What Do We Mean by Disinformation?
Deliberately spreading false information about political opponents is not a new phenomenon, although the amplification and potential mass impact of such information via the internet is newer and has been at the forefront of concerns and debate by state actors, politicians, civil society, the media, and the public. IFES and its partners in the Consortium for Elections and Political Process Strengthening (CEPPS) use the term information disorder to create a conceptual framework for understanding the information ecosystem and its implications for democracy. The information disorder framework “describes how misinformation … disinformation … and malinformation … are all playing roles in contributing to the disorder, which can also be understood as contributing to the corruption of information integrity in political systems and discourse.”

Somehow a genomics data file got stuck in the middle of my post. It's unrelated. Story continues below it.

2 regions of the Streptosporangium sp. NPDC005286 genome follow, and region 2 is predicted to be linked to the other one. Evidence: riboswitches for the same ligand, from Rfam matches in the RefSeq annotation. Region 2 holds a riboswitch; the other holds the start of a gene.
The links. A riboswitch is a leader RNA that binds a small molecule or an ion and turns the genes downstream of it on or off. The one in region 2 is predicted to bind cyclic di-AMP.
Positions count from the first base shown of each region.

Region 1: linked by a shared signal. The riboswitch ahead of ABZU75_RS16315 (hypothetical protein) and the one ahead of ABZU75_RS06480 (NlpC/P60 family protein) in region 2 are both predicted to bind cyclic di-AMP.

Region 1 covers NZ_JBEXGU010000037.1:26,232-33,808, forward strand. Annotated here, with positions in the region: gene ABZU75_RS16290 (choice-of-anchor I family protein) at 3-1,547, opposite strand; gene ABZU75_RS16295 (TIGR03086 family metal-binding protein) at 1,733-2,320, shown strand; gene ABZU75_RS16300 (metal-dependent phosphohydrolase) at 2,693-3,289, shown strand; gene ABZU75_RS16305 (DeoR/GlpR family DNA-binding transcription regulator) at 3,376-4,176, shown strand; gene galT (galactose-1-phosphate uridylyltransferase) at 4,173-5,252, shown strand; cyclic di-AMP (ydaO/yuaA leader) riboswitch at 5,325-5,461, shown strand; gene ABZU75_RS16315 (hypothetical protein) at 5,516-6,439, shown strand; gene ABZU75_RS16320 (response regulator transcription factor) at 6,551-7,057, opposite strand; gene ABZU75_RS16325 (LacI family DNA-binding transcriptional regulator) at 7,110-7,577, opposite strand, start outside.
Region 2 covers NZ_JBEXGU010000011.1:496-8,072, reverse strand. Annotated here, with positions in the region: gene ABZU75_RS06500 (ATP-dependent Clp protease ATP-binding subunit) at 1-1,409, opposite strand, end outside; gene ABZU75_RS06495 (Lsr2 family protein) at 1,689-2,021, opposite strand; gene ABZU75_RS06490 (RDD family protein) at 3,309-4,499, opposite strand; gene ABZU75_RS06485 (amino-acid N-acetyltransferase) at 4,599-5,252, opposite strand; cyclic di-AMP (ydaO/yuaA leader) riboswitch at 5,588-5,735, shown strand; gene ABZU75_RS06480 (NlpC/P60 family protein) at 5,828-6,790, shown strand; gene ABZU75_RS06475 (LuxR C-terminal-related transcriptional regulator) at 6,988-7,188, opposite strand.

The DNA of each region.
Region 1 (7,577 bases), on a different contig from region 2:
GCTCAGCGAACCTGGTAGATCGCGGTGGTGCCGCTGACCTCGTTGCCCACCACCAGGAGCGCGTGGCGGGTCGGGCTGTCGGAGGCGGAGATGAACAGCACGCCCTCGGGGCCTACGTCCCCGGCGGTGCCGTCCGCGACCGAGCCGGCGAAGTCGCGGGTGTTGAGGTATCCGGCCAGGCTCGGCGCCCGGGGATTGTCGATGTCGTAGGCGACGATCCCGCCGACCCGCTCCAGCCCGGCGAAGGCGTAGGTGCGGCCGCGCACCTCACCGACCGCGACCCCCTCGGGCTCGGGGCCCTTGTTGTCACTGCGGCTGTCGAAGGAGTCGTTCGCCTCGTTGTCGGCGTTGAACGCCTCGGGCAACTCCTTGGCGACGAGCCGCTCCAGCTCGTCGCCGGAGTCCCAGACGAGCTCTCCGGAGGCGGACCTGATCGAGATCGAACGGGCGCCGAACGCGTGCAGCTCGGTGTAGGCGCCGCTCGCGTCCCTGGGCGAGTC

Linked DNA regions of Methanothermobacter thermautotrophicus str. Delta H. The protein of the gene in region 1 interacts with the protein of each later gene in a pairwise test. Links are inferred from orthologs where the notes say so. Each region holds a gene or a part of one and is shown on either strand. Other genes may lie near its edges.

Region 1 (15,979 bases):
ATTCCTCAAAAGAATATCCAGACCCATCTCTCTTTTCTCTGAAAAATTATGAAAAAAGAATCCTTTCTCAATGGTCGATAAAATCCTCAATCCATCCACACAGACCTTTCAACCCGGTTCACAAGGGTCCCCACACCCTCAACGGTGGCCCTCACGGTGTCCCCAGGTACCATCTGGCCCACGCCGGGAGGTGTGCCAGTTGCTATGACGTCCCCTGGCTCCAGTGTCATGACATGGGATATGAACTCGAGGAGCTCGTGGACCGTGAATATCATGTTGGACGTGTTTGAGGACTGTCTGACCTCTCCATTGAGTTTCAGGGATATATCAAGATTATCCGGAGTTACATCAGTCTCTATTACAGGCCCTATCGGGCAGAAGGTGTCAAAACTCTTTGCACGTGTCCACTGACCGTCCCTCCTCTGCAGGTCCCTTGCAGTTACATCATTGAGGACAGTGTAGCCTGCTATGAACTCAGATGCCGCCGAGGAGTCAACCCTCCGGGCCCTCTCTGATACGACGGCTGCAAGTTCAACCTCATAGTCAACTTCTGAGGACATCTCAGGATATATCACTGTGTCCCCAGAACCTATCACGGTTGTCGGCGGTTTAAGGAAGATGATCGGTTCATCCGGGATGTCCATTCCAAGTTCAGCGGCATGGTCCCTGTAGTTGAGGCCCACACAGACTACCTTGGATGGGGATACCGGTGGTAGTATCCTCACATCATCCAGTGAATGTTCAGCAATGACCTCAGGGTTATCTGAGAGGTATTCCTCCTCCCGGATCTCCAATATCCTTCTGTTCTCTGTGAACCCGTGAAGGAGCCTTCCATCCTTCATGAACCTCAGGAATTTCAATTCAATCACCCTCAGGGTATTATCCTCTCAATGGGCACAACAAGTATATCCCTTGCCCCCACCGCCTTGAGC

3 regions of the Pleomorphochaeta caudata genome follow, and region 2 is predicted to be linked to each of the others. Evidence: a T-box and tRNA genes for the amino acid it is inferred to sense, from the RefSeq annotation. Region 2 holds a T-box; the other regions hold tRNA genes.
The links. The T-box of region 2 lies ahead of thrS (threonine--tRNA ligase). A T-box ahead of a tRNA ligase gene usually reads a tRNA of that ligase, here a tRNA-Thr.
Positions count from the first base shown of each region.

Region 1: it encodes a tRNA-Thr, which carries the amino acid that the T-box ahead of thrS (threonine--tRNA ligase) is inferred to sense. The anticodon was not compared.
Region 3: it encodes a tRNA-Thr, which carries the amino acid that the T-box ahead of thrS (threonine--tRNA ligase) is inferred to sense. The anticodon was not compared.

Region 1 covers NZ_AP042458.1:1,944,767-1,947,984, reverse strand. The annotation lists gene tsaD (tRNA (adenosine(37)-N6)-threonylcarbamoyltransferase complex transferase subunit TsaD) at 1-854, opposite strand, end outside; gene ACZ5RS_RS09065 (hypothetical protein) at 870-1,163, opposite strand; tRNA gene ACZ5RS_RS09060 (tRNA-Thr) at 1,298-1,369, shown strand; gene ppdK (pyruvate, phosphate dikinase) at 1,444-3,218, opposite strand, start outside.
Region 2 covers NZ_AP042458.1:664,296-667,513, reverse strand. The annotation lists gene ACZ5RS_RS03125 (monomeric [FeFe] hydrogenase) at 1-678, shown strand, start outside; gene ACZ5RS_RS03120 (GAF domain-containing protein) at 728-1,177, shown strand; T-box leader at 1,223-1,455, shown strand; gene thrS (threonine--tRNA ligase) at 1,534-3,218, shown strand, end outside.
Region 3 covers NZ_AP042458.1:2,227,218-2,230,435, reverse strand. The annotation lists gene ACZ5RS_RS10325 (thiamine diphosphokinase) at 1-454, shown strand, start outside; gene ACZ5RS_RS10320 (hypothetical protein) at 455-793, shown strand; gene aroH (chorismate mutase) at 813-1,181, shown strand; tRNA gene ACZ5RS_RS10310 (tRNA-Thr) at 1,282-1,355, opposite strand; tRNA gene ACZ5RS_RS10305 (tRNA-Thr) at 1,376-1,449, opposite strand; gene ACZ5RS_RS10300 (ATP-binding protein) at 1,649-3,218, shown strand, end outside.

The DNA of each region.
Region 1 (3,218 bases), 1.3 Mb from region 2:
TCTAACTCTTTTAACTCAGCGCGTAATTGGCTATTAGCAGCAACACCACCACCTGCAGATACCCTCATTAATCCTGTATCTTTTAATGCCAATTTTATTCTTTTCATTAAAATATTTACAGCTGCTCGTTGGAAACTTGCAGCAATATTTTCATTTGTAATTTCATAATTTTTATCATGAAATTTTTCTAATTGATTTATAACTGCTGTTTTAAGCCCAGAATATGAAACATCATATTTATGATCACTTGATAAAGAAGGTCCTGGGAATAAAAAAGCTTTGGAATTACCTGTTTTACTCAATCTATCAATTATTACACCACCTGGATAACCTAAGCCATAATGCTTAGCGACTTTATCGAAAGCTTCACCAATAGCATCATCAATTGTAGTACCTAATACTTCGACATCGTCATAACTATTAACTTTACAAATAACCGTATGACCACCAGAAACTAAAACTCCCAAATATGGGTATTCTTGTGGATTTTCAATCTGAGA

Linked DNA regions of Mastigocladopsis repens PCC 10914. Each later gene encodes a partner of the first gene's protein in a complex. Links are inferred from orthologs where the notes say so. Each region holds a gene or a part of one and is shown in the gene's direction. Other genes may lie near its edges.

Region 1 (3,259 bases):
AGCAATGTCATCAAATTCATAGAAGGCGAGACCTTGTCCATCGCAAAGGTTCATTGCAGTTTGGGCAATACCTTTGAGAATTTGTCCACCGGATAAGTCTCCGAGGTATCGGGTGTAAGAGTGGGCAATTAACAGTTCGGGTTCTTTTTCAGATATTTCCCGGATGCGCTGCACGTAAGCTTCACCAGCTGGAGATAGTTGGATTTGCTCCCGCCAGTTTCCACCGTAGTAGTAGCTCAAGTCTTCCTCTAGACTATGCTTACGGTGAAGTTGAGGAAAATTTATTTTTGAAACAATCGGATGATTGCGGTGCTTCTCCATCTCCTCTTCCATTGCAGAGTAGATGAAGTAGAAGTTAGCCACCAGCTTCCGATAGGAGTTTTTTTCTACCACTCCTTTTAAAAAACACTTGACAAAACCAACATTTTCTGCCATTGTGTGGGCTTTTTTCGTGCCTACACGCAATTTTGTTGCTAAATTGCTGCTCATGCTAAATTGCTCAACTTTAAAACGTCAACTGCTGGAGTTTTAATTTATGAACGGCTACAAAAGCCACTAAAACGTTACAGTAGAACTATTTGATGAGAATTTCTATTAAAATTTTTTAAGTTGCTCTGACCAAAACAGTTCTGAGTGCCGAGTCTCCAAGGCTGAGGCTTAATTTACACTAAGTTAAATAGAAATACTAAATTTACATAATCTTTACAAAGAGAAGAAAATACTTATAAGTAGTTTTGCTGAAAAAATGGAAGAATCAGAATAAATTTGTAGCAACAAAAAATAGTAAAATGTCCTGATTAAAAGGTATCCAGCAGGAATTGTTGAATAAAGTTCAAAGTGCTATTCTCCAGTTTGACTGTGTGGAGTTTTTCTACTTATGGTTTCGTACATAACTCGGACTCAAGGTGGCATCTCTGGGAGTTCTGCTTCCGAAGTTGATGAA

Within the information disorder framework, the issue of what might be classed as disinformation is subject to significant debate. There is no internationally accepted legal definition of disinformation, although practitioners and academics globally engage in ongoing discussions around the benefits and problems of coining a singular, all-encompassing definition. Various definitions have been advanced. For example, the European Commission’s High-Level Expert Group on Fake News and Online Disinformation defines disinformation as “all forms of false, inaccurate, or misleading information designed, presented and promoted to intentionally cause public harm or for profit” [emphasis added]. Facebook defines disinformation as “inaccurate or manipulated information content that is spread intentionally. This can include false news, or it can involve more subtle methods such as false flag operations, feeding inaccurate quotes or stories to innocent intermediaries, or knowingly amplifying biased or misleading information.” Academics define disinformation as “intentional falsehoods spread as news stories or simulated documentary formats to advance political goals” and also refer to it as “… systematic disruptions of authoritative information flows due to strategic deceptions.” Furthermore, some speech that is intended to deceive or cause harm (thereby meeting the definitions outlined above) is still legally permissible. Establishing the boundaries between what constitutes harmful but legal speech and speech that is legally violative is a core contention in many of the cases considered in this paper.